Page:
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Monday, October 14, 2013

Surf Alaska


In the remote Kenai Peninsula, Chris Burkard found waves and landscapes that few, if any, have ever surfed. He brought back photos that showed this unique and special place.

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OP: What were the shooting techniques that you used?

CB: I didn't shoot in the water during the trip. I just had to paddle through the water to get to land. When I was there, I was mainly using telephoto lenses to compress the landscape in the background with the foreground. I really wanted to show the surfers in context. I wanted to give them a sense of place. So, whether it was a big snowy peak in the background or whether it was an icy glacier or just trees or something like that, I really wanted to shoot in a way that showed the landscape and created the sense of place.

OP: What did you use in terms of your gear?

CB: I use Nikon. I had Nikon D7100 and a D300s, as well as the 80-400. Typically, when I'm shooting on a trip, I bring a Nikon 600 or a 200-400, but I needed something light and a kit that I could bring to the beach in these conditions in a pack with all of my gear. The 80-400 was crucial for this trip. I also travel with a Sony NEX kit, always. It gives me something for lifestyle moments, and it's a small camera that I can pull out and use all the time.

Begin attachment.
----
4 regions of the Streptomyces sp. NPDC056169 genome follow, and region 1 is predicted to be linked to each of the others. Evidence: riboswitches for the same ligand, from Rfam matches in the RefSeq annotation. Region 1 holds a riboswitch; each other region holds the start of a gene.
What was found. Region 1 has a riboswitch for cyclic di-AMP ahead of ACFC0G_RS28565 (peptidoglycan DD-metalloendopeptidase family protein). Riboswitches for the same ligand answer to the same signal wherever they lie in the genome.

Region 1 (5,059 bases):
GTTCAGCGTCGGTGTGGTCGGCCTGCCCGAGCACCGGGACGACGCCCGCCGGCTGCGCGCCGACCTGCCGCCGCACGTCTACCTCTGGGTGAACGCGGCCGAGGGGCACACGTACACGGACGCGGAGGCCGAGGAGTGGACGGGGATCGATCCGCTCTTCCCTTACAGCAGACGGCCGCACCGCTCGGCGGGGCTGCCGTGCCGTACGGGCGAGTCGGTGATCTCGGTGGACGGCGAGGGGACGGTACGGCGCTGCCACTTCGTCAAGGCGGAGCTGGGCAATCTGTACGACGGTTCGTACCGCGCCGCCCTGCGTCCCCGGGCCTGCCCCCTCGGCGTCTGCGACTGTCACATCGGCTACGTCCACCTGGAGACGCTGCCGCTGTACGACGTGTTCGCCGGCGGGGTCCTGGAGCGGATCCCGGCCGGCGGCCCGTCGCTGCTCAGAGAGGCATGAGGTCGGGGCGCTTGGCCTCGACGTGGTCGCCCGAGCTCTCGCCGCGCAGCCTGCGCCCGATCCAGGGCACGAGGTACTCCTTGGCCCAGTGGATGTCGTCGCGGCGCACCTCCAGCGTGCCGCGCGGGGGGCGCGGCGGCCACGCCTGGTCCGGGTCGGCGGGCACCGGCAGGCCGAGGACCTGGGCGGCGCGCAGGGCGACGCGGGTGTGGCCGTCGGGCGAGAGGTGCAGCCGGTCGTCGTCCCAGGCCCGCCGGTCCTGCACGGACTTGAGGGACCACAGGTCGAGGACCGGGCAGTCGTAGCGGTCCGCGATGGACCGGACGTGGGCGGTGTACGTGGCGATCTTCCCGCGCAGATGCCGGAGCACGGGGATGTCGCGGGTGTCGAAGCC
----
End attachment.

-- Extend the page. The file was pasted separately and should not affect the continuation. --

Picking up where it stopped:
OP: I understand that you also used GOAL ZERO solar gear on this trip?

CB: Yes. They're a sponsor of mine. Basically, any trip I do, I'm off the grid. Ninety percent of the time we're camping or on boats, so for me, to charge equipment and gear, I have to roll out a solar panel and bring out a Sherpa 150, which works as a full power converter to charge a laptop, other equipment…pretty much everything. And so for me, it's crucial to keep gear charged, so I can edit and back up images, and make sure my batteries are working, and generally just have everything powered up. So in Alaska, every time I paddled to the beach, I would bring the Goal Zero Sherpa 150, as well. I would just set it up while the sun was there. The only hard part was that in Alaska the sun is pretty limited, so I was using every second of it.

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